Capturing nature on canvas; Painting Exhibition by Surumi Mammootty draws attention

As many as nine pictures drawn by Surumi have been exhibited at the India Art Fest, which will conclude on November 5. Photo | Josekutty Panackal

New Delhi: It took Mayena, an art curator from France, no time to decide on buying the painting that stuck her eyes at the India Art Fest. A banner on top of the counter read the artist’s name as Surumi Mammootty. Having glanced at the banner, Mayena asked the artist where she hailed from. Her answer, ‘Kerala’, triggered a smile of familiarity on Mayena’s face. Maybe the lady would learn someday that the artist was the daughter of Mammootty, the great actor from Kerala. The painting on nature that she is taking to France is the result of over a month’s hard work by the artist.

Surumi is taking part in the India Art Fest at the Constitution Club along with Deepshikha Khaitan, her childhood friend and a professional painter. Deepshikha conducted the exhibition of her painting in Delhi on earlier occasions as well. Surumi had her first painting sold only a few minutes into the exhibition. Excited by the initial response, she soon called up her ‘Vappachi’ to share the joy. The reply from the other end was a characteristically sedate “well and good”.

No exuberance of colours used
Surumi, who generally sketches nature without an amplitude of colours, once used an eye-catching colour combination while drawing the portrait of her father. The illustration, drawn for Manorama on the occasion of the actor’s birthday, was indeed noteworthy. The only other occasion when she had done a colour portrait was while drawing the cover for a novel.

“I have chosen to keep the colours at the minimum in all my subsequent works,” Surumi says. “None of those who have come to watch the exhibition here know Surumi as the daughter of Mammootty or as the sister of Dulquer Salman. They are meeting, smiling at, and interacting with Surumi only as an artist. The joy that this feeling gives is beyond words,” Surumi said.

Trees form favourite sketches
Trees hold a special place in Surumi’s works. From the sultriness of its leaves and ferocity of lone trees to the enfolding character of its roots that go deeper, her drawings subtly mark all the intricacies of an ecosystem around the trees, including even the minute creatures that lie close to it.

The exhibition is taking place at the Constitution Club in Delhi. Photo | Manorama

When asked about holding a painting exhibition in Kerala, the reply was just a smile. “No such plans as of now,” she said. To another query on whether Dulquer would come to watch her exhibition, she burst into a laughter, saying “Ayyo, it will be complete mayhem.” Mammootty had specifically asked Surumi to inform him about the opening day’s response to the exhibition. He was so delighted to hear that two paintings had already been sold.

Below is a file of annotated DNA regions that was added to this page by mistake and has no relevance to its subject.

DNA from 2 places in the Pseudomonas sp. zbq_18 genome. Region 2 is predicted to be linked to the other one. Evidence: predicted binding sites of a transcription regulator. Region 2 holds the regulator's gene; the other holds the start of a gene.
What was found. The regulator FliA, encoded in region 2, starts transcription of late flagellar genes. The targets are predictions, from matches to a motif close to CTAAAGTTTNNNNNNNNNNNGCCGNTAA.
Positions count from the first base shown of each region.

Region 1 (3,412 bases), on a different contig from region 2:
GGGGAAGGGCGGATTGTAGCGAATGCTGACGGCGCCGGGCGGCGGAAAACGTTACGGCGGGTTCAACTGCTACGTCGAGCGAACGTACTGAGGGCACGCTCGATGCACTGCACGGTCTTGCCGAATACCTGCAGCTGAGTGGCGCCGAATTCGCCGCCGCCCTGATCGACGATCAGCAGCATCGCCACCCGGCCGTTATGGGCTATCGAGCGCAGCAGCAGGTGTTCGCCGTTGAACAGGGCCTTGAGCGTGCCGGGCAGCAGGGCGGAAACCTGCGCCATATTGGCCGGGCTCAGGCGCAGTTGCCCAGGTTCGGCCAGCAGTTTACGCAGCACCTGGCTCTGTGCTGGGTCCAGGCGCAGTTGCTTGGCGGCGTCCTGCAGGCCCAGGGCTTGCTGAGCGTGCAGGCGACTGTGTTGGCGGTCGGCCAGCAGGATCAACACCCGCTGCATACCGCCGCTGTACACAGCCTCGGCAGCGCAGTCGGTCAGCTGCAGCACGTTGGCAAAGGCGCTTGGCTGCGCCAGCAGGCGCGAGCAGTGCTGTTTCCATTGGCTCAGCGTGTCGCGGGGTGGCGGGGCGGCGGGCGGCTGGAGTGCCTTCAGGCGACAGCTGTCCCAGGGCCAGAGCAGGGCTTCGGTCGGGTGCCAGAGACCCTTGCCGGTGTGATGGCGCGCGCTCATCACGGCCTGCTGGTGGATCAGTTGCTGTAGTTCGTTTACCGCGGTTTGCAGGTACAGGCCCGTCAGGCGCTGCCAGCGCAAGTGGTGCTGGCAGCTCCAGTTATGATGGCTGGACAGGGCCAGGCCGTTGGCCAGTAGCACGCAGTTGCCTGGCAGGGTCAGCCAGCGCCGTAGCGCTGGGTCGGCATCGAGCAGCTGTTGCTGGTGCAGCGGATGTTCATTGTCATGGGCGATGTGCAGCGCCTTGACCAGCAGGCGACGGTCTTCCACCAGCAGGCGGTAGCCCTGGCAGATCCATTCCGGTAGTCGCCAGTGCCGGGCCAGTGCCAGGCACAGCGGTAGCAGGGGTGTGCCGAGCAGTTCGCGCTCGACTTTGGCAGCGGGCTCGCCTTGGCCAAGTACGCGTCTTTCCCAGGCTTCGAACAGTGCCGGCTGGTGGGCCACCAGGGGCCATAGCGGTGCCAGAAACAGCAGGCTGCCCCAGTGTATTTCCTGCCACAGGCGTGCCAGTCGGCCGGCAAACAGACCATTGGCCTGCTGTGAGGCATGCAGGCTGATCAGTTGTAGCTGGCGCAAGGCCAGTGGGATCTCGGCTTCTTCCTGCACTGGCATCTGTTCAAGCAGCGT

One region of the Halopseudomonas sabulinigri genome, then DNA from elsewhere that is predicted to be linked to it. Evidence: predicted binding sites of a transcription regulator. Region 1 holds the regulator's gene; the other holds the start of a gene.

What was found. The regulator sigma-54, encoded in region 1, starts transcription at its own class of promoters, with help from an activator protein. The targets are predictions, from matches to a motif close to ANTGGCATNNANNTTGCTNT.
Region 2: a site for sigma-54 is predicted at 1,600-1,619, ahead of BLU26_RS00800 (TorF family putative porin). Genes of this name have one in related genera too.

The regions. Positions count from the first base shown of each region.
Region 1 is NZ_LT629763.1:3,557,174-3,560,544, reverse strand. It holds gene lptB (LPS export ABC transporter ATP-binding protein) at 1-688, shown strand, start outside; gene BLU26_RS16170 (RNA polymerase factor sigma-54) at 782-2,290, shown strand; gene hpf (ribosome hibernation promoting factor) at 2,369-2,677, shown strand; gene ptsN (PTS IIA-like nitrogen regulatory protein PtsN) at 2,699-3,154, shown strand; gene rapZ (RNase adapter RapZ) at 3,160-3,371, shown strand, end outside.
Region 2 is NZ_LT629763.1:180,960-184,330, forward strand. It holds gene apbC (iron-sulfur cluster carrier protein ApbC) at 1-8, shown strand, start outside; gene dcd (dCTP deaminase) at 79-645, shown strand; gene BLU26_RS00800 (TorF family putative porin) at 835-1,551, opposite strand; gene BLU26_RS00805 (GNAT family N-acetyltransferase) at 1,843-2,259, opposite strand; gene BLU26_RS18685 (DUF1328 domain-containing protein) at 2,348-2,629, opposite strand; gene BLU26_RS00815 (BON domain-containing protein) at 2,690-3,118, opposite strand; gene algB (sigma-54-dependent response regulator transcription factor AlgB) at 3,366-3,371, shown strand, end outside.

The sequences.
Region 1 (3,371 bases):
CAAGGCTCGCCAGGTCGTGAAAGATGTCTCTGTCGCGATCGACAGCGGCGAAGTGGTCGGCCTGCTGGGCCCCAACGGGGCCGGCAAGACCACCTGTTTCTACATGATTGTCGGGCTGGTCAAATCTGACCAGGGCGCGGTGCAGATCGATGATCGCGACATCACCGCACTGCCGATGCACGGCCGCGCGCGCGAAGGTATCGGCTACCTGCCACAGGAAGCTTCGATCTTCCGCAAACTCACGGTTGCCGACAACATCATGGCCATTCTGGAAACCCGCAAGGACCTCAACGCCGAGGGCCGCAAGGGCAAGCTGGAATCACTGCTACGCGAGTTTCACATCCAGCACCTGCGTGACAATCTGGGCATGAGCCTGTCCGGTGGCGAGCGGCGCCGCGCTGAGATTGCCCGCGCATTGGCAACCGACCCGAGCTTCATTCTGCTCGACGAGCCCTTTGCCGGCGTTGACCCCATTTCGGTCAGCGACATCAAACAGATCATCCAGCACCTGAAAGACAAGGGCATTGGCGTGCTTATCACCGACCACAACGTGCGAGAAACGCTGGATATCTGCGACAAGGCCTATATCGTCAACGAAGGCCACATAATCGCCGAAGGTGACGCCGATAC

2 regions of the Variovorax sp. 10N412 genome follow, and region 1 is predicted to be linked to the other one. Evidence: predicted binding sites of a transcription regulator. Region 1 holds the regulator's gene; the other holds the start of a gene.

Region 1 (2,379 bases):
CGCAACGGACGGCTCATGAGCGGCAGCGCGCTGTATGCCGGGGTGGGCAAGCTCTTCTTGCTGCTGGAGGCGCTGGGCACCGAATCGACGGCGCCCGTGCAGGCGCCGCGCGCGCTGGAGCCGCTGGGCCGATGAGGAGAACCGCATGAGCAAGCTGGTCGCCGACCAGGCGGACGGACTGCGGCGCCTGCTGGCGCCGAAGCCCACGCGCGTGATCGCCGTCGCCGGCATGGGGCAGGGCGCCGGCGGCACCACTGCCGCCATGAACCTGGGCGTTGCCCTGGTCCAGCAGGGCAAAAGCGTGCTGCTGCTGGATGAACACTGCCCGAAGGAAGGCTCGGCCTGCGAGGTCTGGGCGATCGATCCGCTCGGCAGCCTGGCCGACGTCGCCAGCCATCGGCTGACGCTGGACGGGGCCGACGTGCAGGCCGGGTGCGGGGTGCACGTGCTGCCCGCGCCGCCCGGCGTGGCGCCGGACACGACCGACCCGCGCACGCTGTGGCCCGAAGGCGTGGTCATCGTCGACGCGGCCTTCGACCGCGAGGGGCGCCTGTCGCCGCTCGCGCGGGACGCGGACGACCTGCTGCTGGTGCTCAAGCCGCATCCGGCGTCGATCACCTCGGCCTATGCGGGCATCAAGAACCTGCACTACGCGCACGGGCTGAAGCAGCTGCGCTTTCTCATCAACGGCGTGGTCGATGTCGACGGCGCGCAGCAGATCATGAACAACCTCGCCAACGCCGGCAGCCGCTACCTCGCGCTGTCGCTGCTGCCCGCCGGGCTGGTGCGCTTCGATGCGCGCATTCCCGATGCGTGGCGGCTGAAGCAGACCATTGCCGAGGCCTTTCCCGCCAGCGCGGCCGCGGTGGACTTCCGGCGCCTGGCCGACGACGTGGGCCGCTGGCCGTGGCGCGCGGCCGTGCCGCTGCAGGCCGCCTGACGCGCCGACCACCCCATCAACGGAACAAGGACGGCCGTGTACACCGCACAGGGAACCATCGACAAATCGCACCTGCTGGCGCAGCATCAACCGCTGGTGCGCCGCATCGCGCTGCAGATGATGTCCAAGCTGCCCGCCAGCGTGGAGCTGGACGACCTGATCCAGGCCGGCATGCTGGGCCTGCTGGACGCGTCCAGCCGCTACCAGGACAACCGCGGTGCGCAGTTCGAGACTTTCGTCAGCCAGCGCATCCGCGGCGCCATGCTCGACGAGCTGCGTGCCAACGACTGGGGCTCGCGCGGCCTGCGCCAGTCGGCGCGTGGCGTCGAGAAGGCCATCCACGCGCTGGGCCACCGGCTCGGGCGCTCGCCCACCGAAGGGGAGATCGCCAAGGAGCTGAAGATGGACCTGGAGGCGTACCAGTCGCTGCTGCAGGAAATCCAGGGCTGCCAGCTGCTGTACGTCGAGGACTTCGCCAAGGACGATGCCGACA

Anywhere and anytime
“I have made pen and paper my core medium, as they offer the convenience of engaging in work anytime and at any place. It helps a lot in sketching the scenes even during a break between travelling. I capture all the scenes that draw my attention in a camera. It takes a lot of time to sketch all the things in a scene, which also includes the minute organisms,” says the artist.

As many as nine pictures drawn by Surumi have been exhibited in the India Art Fest. Some of these pictures took months to complete. Although Surumi does not have any particular reason to explain, trees are her favourite characters. Most of the pictures in the exhibition are the scenes sketched from the estate in Munnar. “Earlier, Vappachi used to bring all the modern tools used for sketching while returning after foreign trips. The special pens used for drawing and quality papers, however, are now available locally too,” Surumi adds.

Surumi with her friend and artiste Deepshikha Khaitan. Photo | Manorama

Drawing without break
Surumi does not approach painting with proper planning. She, however, is firm on sketching the scenes caught in her mind without losing their subtleness. She draws on all days and although not strictly adhered to, Surumi begins to draw each picture by setting a deadline in her mind. This will be later copied to the paper. The India Art Fest, which began on November 2, will conclude on November 5.

Having chosen painting as her elective subject since class 9, Surumi completed her education in London. A full-time artist, she also teaches painting at the LightHouse International in Bengaluru. Surumi is settled in Bengaluru with husband Muhammad Raihan Shahid and the couple has two kids – Adhyan and Efsin.

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